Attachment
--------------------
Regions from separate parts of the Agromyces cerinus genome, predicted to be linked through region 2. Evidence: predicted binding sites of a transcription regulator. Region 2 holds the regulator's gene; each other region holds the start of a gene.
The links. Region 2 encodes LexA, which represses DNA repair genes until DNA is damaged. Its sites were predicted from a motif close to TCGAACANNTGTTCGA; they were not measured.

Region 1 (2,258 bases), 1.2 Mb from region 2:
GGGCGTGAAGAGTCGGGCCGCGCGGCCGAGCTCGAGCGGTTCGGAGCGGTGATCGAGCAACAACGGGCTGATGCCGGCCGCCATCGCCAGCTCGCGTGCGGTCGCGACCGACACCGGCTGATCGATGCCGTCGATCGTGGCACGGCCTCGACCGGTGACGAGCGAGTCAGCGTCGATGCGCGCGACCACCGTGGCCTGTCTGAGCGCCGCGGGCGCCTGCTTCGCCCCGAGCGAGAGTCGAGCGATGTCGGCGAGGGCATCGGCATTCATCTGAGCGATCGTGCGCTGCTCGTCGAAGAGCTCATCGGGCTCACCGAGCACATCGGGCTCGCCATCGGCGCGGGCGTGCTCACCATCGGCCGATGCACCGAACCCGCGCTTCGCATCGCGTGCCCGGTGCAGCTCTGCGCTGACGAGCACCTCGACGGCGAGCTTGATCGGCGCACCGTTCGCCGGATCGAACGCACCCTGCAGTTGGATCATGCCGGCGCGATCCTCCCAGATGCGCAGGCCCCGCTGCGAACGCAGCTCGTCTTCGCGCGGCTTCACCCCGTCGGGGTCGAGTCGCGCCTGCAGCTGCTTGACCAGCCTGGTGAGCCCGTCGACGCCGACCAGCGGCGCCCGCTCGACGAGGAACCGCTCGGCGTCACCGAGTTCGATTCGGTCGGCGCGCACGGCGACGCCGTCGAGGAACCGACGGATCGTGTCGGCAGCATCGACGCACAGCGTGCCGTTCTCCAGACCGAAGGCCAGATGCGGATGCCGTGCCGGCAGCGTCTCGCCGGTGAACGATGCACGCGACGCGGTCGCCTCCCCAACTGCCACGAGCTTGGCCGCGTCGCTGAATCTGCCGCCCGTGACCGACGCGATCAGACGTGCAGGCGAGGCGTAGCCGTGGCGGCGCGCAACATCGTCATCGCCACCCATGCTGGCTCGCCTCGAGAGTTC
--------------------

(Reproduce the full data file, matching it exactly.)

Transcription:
Regions from separate parts of the Agromyces cerinus genome, predicted to be linked through region 2. Evidence: predicted binding sites of a transcription regulator. Region 2 holds the regulator's gene; each other region holds the start of a gene.
The links. Region 2 encodes LexA, which represses DNA repair genes until DNA is damaged. Its sites were predicted from a motif close to TCGAACANNTGTTCGA; they were not measured.

Region 1 (2,258 bases), 1.2 Mb from region 2:
GGGCGTGAAGAGTCGGGCCGCGCGGCCGAGCTCGAGCGGTTCGGAGCGGTGATCGAGCAACAACGGGCTGATGCCGGCCGCCATCGCCAGCTCGCGTGCGGTCGCGACCGACACCGGCTGATCGATGCCGTCGATCGTGGCACGGCCTCGACCGGTGACGAGCGAGTCAGCGTCGATGCGCGCGACCACCGTGGCCTGTCTGAGCGCCGCGGGCGCCTGCTTCGCCCCGAGCGAGAGTCGAGCGATGTCGGCGAGGGCATCGGCATTCATCTGAGCGATCGTGCGCTGCTCGTCGAAGAGCTCATCGGGCTCACCGAGCACATCGGGCTCGCCATCGGCGCGGGCGTGCTCACCATCGGCCGATGCACCGAACCCGCGCTTCGCATCGCGTGCCCGGTGCAGCTCTGCGCTGACGAGCACCTCGACGGCGAGCTTGATCGGCGCACCGTTCGCCGGATCGAACGCACCCTGCAGTTGGATCATGCCGGCGCGATCCTCCCAGATGCGCAGGCCCCGCTGCGAACGCAGCTCGTCTTCGCGCGGCTTCACCCCGTCGGGGTCGAGTCGCGCCTGCAGCTGCTTGACCAGCCTGGTGAGCCCGTCGACGCCGACCAGCGGCGCCCGCTCGACGAGGAACCGCTCGGCGTCACCGAGTTCGATTCGGTCGGCGCGCACGGCGACGCCGTCGAGGAACCGACGGATCGTGTCGGCAGCATCGACGCACAGCGTGCCGTTCTCCAGACCGAAGGCCAGATGCGGATGCCGTGCCGGCAGCGTCTCGCCGGTGAACGATGCACGCGACGCGGTCGCCTCCCCAACTGCCACGAGCTTGGCCGCGTCGCTGAATCTGCCGCCCGTGACCGACGCGATCAGACGTGCAGGCGAGGCGTAGCCGTGGCGGCGCGCAACATCGTCATCGCCACCCATGCTGGCTCGCCTCGAGAGTTC